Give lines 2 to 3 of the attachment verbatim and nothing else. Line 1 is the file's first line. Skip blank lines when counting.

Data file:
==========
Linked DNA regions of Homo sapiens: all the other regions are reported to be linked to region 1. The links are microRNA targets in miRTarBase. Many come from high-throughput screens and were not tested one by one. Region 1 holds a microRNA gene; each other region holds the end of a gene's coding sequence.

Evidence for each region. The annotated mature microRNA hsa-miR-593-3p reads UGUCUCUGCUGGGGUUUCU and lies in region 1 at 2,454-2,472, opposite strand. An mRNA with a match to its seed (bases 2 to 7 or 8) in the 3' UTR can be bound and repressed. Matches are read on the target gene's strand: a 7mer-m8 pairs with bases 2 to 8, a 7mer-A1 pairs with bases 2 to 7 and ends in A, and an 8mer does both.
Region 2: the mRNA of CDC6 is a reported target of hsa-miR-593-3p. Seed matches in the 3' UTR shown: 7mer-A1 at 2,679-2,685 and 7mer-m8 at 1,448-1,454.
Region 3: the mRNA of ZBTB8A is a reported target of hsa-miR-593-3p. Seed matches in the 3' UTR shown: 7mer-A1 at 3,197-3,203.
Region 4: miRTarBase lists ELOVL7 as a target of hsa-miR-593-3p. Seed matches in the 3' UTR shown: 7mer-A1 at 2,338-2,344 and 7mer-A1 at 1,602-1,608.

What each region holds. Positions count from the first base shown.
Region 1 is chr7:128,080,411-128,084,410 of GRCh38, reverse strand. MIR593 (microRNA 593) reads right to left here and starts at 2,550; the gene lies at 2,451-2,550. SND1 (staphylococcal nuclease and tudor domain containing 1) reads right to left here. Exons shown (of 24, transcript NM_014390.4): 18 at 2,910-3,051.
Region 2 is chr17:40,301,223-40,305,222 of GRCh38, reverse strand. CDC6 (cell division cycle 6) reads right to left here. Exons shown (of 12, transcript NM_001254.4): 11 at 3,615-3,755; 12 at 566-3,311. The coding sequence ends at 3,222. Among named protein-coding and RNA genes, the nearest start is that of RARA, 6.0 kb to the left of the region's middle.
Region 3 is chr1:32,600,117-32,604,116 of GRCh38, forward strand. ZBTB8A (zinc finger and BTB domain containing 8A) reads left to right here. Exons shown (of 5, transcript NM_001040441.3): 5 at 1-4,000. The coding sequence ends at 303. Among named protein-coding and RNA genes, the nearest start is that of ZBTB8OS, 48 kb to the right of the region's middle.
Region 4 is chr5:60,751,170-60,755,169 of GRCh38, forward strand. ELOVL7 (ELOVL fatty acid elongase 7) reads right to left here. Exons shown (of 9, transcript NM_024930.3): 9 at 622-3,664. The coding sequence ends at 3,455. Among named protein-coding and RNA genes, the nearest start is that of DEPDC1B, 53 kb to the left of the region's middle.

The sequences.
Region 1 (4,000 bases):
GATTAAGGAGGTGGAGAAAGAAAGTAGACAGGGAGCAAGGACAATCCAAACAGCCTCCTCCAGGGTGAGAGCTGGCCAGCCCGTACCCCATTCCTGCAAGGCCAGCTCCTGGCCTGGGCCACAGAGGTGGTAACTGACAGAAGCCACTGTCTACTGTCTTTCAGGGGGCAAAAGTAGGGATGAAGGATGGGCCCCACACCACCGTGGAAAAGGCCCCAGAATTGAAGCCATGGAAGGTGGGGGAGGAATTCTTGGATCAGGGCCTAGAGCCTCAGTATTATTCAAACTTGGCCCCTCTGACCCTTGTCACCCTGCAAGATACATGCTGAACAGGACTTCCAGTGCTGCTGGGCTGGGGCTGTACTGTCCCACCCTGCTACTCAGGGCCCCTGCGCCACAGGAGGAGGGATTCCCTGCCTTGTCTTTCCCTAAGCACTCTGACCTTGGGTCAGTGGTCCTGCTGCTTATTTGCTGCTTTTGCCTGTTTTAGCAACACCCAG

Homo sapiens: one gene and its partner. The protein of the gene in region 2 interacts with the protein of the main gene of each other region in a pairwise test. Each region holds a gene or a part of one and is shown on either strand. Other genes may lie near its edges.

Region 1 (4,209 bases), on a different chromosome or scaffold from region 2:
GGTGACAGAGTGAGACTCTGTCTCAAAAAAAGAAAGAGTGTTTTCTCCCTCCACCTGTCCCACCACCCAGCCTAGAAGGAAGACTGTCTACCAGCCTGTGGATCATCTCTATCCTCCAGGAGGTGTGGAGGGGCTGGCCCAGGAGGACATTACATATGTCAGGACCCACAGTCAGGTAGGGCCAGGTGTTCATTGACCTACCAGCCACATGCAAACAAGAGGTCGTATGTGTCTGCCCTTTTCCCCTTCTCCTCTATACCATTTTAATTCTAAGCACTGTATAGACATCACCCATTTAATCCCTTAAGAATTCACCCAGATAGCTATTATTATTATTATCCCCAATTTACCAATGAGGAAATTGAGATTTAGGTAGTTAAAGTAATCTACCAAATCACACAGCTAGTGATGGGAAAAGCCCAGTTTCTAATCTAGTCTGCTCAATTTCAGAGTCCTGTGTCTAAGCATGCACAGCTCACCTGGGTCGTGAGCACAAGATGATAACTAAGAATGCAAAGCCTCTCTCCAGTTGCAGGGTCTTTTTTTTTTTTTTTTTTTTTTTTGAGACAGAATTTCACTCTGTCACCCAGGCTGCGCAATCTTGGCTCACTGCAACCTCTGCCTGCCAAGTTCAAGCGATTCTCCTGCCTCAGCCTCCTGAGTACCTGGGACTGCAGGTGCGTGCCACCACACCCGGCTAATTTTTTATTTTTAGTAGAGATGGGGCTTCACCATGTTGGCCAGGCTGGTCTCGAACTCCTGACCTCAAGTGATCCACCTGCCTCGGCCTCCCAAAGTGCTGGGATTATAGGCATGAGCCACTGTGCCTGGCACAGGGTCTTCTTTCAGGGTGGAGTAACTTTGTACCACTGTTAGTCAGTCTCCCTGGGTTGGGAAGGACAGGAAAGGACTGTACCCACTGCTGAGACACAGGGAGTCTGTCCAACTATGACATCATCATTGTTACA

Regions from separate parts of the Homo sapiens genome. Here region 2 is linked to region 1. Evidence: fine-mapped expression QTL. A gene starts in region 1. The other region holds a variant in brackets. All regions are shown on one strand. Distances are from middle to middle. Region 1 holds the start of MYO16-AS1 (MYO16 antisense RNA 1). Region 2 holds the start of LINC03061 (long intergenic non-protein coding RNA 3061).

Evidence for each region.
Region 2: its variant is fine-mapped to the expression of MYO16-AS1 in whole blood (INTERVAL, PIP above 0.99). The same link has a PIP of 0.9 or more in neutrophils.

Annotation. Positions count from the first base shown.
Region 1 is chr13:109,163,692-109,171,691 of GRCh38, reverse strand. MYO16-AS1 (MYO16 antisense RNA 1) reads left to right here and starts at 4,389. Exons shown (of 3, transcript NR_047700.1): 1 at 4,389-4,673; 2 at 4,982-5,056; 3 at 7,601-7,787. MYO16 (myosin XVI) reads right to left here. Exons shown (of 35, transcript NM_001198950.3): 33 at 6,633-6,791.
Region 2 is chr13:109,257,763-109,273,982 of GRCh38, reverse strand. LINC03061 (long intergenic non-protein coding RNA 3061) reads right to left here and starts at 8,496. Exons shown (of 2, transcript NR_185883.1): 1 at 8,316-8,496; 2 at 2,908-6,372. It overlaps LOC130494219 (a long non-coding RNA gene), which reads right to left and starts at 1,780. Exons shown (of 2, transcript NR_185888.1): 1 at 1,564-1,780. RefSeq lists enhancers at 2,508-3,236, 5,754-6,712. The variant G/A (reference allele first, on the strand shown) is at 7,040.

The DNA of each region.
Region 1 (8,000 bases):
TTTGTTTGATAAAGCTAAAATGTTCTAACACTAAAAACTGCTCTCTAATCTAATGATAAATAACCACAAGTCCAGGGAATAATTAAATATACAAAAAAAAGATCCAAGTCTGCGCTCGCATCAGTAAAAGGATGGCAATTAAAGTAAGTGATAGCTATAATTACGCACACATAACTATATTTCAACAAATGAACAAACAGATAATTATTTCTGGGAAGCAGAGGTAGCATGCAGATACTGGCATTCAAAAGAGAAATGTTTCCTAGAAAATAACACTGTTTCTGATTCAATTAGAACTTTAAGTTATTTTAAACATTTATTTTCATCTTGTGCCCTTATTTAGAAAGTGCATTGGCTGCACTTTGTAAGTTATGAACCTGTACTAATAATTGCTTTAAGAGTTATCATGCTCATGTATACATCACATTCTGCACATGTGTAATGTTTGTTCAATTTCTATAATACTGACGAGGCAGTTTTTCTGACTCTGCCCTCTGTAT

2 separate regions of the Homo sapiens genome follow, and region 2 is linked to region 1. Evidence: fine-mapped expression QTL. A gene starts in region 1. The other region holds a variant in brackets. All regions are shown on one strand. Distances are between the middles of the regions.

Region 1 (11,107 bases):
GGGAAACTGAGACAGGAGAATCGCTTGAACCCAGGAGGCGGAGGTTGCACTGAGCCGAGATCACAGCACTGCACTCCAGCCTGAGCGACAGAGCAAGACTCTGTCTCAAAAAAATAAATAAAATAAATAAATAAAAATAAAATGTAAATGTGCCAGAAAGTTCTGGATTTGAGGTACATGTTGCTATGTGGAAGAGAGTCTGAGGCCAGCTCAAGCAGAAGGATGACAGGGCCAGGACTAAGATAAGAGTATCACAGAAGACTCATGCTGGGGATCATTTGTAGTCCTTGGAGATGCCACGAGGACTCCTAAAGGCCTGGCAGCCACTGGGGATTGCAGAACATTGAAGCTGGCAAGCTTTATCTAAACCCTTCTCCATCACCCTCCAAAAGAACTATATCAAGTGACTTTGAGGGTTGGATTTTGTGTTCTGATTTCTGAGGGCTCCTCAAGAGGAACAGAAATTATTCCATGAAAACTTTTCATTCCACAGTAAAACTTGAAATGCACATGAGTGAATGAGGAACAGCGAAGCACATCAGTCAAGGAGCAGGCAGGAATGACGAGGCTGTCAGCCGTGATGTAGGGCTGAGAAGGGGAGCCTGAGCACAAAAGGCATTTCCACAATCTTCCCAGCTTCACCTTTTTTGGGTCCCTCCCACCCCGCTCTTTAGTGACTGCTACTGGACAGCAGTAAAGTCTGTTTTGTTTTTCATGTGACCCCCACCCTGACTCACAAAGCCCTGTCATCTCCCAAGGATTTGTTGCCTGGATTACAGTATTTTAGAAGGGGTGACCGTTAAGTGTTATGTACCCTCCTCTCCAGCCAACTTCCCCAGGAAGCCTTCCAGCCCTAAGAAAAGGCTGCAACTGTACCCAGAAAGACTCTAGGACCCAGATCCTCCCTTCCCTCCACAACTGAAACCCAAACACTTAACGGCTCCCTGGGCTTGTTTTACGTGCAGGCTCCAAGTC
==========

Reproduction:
Evidence for each region. The annotated mature microRNA hsa-miR-593-3p reads UGUCUCUGCUGGGGUUUCU and lies in region 1 at 2,454-2,472, opposite strand. An mRNA with a match to its seed (bases 2 to 7 or 8) in the 3' UTR can be bound and repressed. Matches are read on the target gene's strand: a 7mer-m8 pairs with bases 2 to 8, a 7mer-A1 pairs with bases 2 to 7 and ends in A, and an 8mer does both.
Region 2: the mRNA of CDC6 is a reported target of hsa-miR-593-3p. Seed matches in the 3' UTR shown: 7mer-A1 at 2,679-2,685 and 7mer-m8 at 1,448-1,454.